where kont are the ontological states, labelled by the integer k, and nE are the energy eigenvectors. We read off in the basis formed by the states nE that the Hamiltonian takes the values.


At first sight, this does not look like quantum mechanics; the series of eigenvalues (2) seems to be too regular. In [9] it was proposed to add arbitrary additive energy renormalization terms, depending on the cycle we are in, but the problem is then still that it is difficult to see how this can reproduce Hamiltonians that we are more familiar with. The energy eigenstates seem to consist of large sequences of spectral lines with uniform separations. A more powerful idea has been proposed recently [10, 11]. More use must be made of locality. We wish the Hamiltonian to be the sum of locally defined energy density operators,


Now this is really possible. The price to be paid is to add fast fluctuating, localised variables, called ‘fast variables’ for short. They replace the vague ‘hidden variables’ that were introduced in many earlier proposals [12].

The fast variables, 0φi(x)<2π, are basically fields that rapidly repeat their values with periodicities Ti(x), which we choose all to be large and mostly different. To reproduce realistic quantum mechanical models, we need these periods to be considerably shorter in time than the inverse of the highest energy collision processes that are relevant.

To a good approximation, the fast variables will be non-interacting. This means that the energy levels will take the form E=2πi,xni(x)/Ti, where the ni are all integer, and it implies that there is one ground level, E0=0, while all excited states have energies E2π/Ti. Clearly, our conditions on the fast variables were chosen such that their excited energy levels exceed all energy values that can be reached in our experiments.1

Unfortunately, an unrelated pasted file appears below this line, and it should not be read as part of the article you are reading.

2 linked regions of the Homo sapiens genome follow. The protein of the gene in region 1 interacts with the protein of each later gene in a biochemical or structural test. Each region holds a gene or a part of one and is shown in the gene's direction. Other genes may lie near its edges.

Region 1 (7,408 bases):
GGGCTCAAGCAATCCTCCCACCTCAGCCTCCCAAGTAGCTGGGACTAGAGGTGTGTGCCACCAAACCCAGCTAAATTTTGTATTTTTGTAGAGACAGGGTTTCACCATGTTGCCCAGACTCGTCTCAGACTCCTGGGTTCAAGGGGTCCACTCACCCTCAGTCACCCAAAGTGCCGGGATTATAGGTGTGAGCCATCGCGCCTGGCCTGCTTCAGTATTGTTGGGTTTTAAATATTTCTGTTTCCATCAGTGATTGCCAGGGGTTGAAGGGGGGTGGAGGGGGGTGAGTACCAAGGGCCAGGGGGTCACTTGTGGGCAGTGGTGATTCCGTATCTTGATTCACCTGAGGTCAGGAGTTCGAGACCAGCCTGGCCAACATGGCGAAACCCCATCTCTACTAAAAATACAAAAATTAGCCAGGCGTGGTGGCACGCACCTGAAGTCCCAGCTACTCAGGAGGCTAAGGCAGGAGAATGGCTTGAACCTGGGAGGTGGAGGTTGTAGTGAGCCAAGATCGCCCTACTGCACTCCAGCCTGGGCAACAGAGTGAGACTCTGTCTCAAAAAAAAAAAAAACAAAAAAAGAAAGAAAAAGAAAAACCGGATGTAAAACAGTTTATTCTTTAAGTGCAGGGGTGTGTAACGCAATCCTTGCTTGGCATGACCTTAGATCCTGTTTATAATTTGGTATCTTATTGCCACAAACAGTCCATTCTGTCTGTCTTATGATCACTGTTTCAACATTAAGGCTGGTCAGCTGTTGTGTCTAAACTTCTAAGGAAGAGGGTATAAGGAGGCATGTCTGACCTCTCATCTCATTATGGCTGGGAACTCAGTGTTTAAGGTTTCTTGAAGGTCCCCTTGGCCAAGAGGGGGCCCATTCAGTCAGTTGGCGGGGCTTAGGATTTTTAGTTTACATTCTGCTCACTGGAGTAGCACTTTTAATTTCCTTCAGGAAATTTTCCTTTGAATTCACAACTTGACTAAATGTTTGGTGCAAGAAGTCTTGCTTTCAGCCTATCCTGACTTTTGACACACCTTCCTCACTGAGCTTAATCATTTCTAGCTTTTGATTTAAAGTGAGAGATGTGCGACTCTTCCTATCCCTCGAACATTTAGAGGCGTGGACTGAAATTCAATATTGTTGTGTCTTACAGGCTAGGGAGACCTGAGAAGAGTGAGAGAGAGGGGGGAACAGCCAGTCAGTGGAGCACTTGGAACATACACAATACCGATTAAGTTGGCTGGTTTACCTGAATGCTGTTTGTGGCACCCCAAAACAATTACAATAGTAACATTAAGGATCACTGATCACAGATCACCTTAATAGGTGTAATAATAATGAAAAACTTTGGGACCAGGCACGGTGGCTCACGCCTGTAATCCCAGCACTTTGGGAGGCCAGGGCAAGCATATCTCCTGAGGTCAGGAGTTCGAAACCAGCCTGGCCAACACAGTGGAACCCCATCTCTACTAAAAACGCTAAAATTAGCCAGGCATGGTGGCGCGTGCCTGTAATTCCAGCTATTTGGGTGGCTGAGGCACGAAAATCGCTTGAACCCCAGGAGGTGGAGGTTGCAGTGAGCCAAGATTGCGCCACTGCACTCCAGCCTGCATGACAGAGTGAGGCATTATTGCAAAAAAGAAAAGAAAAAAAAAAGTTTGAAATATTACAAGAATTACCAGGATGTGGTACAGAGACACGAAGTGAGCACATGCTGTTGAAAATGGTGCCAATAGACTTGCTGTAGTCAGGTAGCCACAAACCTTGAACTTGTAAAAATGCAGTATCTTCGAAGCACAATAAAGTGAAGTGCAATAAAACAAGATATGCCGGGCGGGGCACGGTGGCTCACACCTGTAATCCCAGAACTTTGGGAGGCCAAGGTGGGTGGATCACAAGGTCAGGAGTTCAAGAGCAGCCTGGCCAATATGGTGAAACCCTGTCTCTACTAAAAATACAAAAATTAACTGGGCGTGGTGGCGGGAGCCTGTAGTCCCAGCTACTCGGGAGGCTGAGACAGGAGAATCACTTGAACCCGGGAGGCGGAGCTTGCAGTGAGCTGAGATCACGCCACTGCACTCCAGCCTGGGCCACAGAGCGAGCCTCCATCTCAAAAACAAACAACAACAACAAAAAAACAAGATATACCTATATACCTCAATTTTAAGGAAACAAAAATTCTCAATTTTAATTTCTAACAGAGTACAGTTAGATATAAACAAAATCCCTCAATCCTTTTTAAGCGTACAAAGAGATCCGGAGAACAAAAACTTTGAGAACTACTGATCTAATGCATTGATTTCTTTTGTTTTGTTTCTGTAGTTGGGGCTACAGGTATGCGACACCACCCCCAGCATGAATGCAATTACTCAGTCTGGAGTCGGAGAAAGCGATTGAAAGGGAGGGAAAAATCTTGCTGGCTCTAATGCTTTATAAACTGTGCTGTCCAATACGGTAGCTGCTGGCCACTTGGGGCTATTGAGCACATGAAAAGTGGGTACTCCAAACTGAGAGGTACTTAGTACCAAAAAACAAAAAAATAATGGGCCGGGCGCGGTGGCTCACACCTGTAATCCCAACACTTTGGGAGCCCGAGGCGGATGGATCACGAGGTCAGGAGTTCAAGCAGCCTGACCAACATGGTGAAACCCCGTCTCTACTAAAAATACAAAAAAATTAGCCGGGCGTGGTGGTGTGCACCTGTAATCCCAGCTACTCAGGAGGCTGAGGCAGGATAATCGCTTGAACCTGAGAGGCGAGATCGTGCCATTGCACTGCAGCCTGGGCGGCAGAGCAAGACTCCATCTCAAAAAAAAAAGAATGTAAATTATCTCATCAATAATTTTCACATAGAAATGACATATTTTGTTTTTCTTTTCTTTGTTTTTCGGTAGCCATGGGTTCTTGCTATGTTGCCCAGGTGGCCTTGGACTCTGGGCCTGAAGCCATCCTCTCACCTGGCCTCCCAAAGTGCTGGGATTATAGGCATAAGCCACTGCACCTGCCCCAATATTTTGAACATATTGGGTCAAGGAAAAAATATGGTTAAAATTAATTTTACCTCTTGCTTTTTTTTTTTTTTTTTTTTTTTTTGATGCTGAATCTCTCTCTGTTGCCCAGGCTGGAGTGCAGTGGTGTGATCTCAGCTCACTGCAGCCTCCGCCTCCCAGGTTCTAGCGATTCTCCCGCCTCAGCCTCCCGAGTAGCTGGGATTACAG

Note that energy is exactly conserved. Therefor we may assume that, if an initial state is dominated by the state E=0, it will stay in that state.

Now consider the quantum model that we wish to mimic. Let that have a basis of N states, α,β,, with 1α,β,<N, to be called the slow variables. Their interactions are introduced as classical interactions with the fast variables, as follows:

Two states α and β are interchanged whenever the fast variables in the immediate vicinity of states α and β simultaneously cross a certain pre-defined point on their (fast) orbits.

Here, the ‘vicinity’ must be a well-defined notion for these states. In the case of non-relativistic particles, it means that we defined the states as the particle(s) in the coordinate representation xt. In the relativistic case we take the basis of states specified by the fields ϕi(x). This does imply that, in both cases, we regard the particles and/or fields to undergo exchange transitions that eventually will generate the desired Schrödinger equation or field equations.

One can describe these classical interchange transitions in terms of a ‘quantum’ perturbation Hamiltonian.


where σyαβ is one of the three Pauli matrices σx,σy,σz, acting on the two-dimensional subspace spanned by the two states α and β.

Some special points on the orbits of the fast variables φα and φβ will be indicated as φαs and φβs. If the fast variables φα and φβ reach their special positions simultaneously then the corresponding classical states α and β are interchanged.